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Community: The Complete Second Season / The Office: Season Seven / Parks and Recreation: Season Three


Let's all be there!

Rod Lott September 14th, 2011

Not to sound all VH1 on you, but, hey, remember the '80s? Specifically, Thursday nights watching television? All of America tuned in to NBC for two solid hours of sitcoms — in order, "The Cosby Show," "Family Ties," "Cheers" and "Night Court." 'Twas a glorious time!

communityseasontwo

Well, those days are dead. Cable, video games, TiVo and the Internet forever have altered the idea of appointment television, not to mention the ratings dominance of the Big 3 networks. Ironically, Thursday nights on NBC are much funnier today. Well, as long as you throw out "Outsourced." For the purposes of this review, we will, focusing on three of the peacock's current comedy crown jewels, all hitting DVD at roughly the same time: "Community," "The Office" and "Parks and Recreation."

"Community: The Complete Second Season"

UP TO SPEED:
Finding its footing, the sophomore year of Greendale Community College proves funnier than the first, as shamed lawyer Jeff (Joel McHale) leads his merry band of study buddies through even more shenanigans.

DISC-TO-EPISODE RATIO:* 1:6

HIGHLIGHTS:
Most of one episode is comprised of the gang tackling an entire game of “Dungeons & Dragons,” and it’s executed with the panache of a stage play. One of the funniest half-hours is a clip show that cleverly parodies that most boring and lazy of sitcom troupes: the clip show.

LOWLIGHTS:
The stop-motion animated Christmas show would work better as one scene, but it’s much easier to take than the paintball two-parter.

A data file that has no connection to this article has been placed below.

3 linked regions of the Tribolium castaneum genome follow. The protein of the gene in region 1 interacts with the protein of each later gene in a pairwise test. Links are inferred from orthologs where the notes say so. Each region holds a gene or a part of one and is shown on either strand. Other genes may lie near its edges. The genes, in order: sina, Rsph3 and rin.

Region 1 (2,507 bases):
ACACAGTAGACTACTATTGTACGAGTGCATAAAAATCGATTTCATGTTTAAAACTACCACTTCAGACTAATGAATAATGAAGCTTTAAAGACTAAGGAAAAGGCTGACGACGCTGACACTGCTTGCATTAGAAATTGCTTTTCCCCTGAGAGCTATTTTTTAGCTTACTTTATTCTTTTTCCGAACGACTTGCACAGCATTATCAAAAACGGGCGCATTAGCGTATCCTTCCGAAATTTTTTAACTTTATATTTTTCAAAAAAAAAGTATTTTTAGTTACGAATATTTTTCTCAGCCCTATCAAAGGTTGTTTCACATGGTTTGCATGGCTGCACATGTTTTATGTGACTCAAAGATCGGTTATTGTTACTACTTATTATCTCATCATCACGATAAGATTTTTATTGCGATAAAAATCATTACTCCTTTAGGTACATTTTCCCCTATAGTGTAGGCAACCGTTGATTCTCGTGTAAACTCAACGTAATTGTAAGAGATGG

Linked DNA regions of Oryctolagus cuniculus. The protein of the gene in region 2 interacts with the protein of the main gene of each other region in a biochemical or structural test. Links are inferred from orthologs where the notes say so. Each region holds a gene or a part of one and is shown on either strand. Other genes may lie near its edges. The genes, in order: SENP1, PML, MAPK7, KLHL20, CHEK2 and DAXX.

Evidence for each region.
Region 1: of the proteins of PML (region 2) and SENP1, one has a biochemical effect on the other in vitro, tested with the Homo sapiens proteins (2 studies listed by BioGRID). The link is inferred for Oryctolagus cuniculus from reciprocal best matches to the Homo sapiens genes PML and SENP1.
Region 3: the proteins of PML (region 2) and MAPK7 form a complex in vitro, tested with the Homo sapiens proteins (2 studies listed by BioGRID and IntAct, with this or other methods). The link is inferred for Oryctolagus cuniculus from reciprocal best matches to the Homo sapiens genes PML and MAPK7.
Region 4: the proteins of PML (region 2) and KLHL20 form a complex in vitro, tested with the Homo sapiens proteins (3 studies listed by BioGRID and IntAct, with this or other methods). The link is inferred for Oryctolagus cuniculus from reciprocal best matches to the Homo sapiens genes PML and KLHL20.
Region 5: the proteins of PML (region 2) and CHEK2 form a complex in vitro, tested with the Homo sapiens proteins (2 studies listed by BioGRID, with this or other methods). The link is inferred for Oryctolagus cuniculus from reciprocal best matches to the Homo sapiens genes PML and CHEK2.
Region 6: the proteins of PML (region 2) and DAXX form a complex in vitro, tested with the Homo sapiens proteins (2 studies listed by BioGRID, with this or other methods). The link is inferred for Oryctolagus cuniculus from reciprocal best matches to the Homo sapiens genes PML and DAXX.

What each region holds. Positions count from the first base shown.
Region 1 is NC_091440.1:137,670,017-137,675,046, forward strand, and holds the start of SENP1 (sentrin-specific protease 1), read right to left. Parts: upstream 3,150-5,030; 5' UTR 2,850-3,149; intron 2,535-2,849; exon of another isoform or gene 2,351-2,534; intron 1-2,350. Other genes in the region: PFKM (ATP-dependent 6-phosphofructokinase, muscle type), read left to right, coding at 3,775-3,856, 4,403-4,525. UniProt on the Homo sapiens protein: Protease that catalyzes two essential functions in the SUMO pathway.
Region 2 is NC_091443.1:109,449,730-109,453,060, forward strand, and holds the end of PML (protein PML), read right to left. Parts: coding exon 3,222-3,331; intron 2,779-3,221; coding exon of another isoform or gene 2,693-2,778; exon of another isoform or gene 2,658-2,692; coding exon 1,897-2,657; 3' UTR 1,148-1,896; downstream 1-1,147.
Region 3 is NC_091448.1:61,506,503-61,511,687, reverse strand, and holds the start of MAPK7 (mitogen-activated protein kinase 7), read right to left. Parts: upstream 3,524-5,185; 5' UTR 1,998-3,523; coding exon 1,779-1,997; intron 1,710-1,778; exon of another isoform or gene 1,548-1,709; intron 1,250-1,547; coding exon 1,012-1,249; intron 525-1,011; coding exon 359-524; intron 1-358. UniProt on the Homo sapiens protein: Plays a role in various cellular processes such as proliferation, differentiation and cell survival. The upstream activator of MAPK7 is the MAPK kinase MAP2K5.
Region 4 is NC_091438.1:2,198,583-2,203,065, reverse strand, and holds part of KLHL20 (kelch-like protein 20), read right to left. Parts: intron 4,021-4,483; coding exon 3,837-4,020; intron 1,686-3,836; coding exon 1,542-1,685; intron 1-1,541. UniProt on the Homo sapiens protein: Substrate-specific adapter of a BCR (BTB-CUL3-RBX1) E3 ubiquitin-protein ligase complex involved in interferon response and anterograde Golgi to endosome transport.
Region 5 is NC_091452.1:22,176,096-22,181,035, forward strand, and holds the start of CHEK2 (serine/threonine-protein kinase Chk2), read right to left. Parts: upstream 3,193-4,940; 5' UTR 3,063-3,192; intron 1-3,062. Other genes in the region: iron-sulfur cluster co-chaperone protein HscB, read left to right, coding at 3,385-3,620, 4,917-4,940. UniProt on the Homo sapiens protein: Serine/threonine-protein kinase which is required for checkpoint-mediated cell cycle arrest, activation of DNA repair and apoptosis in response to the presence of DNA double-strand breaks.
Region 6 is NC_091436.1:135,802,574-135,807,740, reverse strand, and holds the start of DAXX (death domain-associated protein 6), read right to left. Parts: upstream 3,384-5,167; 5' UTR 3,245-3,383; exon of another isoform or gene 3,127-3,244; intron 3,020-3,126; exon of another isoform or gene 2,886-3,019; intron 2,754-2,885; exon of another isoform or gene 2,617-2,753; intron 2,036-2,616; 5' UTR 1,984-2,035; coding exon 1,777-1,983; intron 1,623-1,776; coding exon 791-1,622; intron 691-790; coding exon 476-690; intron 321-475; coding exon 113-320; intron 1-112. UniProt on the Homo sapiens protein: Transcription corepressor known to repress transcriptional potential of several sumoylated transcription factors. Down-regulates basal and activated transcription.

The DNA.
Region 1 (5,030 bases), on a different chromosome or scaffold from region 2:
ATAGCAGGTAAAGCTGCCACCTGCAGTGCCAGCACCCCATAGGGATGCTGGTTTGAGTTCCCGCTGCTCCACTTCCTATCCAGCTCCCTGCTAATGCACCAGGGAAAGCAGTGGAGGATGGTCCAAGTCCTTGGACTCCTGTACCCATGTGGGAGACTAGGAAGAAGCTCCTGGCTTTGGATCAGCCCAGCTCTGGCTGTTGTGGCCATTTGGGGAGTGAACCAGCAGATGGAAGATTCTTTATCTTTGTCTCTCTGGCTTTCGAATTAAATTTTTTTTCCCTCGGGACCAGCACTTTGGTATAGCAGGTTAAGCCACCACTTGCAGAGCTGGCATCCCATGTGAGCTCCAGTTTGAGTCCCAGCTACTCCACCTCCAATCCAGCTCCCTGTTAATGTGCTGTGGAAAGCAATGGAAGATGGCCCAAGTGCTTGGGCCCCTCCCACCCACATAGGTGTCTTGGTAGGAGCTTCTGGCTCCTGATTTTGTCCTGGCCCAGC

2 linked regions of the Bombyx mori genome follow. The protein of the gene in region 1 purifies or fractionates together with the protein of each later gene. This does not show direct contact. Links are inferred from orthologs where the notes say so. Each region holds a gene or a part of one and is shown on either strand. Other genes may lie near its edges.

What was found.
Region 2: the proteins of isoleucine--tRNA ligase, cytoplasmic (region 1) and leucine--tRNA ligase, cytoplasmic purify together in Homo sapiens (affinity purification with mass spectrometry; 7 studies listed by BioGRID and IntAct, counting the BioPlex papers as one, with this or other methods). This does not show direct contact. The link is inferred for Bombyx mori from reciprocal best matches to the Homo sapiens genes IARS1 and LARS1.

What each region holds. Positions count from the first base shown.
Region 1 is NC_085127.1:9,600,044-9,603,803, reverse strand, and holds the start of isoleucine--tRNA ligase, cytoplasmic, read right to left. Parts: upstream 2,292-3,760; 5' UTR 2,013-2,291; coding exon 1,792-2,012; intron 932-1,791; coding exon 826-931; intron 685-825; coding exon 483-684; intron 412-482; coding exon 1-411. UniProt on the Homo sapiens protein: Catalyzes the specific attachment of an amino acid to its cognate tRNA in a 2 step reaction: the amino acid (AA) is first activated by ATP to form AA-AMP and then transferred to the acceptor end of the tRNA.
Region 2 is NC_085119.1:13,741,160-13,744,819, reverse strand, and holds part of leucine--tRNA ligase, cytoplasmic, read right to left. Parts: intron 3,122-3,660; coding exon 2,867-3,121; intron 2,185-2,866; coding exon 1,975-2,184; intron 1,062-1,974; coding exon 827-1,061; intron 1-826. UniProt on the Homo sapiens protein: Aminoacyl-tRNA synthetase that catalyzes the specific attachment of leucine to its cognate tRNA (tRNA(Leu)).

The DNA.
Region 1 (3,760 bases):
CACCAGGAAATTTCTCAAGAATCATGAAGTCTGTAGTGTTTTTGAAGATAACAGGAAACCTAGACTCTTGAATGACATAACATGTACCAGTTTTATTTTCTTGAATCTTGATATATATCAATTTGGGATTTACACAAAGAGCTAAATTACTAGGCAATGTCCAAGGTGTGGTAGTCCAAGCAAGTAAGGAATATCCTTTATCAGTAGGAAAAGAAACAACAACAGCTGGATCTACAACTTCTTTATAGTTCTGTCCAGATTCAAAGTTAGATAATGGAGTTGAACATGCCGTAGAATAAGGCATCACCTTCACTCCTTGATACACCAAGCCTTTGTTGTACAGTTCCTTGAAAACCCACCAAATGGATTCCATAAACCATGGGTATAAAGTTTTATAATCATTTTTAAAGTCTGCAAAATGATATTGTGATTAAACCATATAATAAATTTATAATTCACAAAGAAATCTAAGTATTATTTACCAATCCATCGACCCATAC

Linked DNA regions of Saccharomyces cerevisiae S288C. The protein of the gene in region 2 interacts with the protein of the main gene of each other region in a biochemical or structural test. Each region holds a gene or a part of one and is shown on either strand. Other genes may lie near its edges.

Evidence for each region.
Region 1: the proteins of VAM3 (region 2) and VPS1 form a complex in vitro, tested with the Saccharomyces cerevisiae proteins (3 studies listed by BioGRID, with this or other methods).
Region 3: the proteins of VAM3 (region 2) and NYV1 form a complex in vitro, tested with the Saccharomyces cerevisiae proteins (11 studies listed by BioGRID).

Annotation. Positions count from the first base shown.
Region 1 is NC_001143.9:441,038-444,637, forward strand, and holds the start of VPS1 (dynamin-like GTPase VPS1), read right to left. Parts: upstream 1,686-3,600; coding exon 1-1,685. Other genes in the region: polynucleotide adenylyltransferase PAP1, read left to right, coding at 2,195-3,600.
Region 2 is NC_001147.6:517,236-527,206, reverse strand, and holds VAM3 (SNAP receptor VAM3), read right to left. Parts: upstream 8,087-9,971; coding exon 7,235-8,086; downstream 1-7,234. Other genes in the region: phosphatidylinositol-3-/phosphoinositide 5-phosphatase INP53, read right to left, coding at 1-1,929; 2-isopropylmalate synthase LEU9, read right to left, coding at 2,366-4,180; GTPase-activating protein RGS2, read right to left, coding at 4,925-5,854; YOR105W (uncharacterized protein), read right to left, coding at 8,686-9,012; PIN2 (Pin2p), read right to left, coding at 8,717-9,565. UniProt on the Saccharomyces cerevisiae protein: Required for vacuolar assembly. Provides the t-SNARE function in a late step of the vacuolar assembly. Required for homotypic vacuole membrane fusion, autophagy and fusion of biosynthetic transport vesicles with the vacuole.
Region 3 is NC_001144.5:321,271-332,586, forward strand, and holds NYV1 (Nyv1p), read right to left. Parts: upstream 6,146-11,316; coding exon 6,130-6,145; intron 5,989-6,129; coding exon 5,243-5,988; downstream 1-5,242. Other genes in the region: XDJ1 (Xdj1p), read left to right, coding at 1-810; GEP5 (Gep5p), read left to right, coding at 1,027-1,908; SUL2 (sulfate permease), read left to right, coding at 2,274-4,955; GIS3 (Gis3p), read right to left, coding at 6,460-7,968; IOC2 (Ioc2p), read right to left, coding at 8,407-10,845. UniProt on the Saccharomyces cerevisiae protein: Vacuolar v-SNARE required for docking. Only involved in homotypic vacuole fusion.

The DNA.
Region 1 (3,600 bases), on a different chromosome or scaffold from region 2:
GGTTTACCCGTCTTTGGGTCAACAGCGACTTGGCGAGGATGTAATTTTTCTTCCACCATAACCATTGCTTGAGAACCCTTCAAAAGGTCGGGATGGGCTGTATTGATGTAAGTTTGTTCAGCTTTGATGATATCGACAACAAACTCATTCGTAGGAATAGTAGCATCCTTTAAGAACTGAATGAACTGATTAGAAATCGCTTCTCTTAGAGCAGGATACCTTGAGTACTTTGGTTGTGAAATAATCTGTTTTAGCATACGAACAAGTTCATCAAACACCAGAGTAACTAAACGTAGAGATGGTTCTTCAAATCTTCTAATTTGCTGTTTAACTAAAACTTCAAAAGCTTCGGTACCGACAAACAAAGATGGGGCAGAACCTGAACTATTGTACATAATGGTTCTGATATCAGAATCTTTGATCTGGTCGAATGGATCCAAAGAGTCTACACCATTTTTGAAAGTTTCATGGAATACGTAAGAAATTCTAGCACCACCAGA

BEST EXTRA:
The 10 minutes of outtakes prove that everyone in the cast is genuinely funny. And that Alison Brie looks a fun girl. A really fun girl. (Call me.)

GRADE:
I feel like “Community” is on the verge of a major breakout. If only those who stopped watching it after its pilot would give it another try.



"The Office: Season Seven"


UP TO SPEED:
It’s the final season for Michael Scott (Steve Carell) as the manager of Dunder Mifflin’s branch in Scranton, Pa., and you can bet the transition will be anything but smooth. New faces to an already large cast are added, without problems. Also, WUPHF.

DISC-TO-EPISODE RATIO:* 1:5

HIGHLIGHTS: More than any other sitcom, “The Office” continues to subvert viewer expectations. Any other show would make Michael Scott’s last day the season-ender. Here, there were three more to go, infusing a lot of energy. Plus, in his guest arc, Will Ferrell did not do Standard Will Ferrell.

LOWLIGHTS: I thought the sixth season’s “Mafia” was the series’ worst episode ever. Then I saw “Threat Level Midnight.”

BEST EXTRA: I’m going with the extended episodes, “Training Day” and “Search Committee.” Methinks editing this show every week must be like killing babies.

GRADE: I still love it so much, it hurts. (That’s what she said.)




"Parks & Recreation: Season 3"


UP TO SPEED:
It was a late-season start, but the wait was more than worth it. Leslie Knope (Amy Poehler) aims to save her department — not to mention the entire city — by staging the impossible Harvest Festival. Adam Scott and Rob Lowe get upgraded to full cast members; both are brilliant. If only we could get the same for Ben Schwartz as slick dick Jean-Ralphio. 


DISC-TO-EPISODE RATIO:*
1:5

HIGHLIGHTS: The return of Megan Mullally as the sex-napalm librarian did not disappoint (and makes up for those terrible butter commercials of hers). And who ever thought in the 1980s that one day, we’d see pretty boy Rob Lowe sick and staring in the mirror, as we do in “Flu Season,” commanding himself to “Stop. Pooping!”

LOWLIGHTS: Honestly, I can’t remember any, so I’ll say any episode that literally didn’t feature enough Rob Lowe. The 1980s me can’t believe I just typed that.

BEST EXTRA: The gag reel is so good, it has its own commercials.

GRADE: Awesome sauce. This remains the current funniest show on TV. Why is no one watching? —Rod Lott

* rounded to decimate decimals


 
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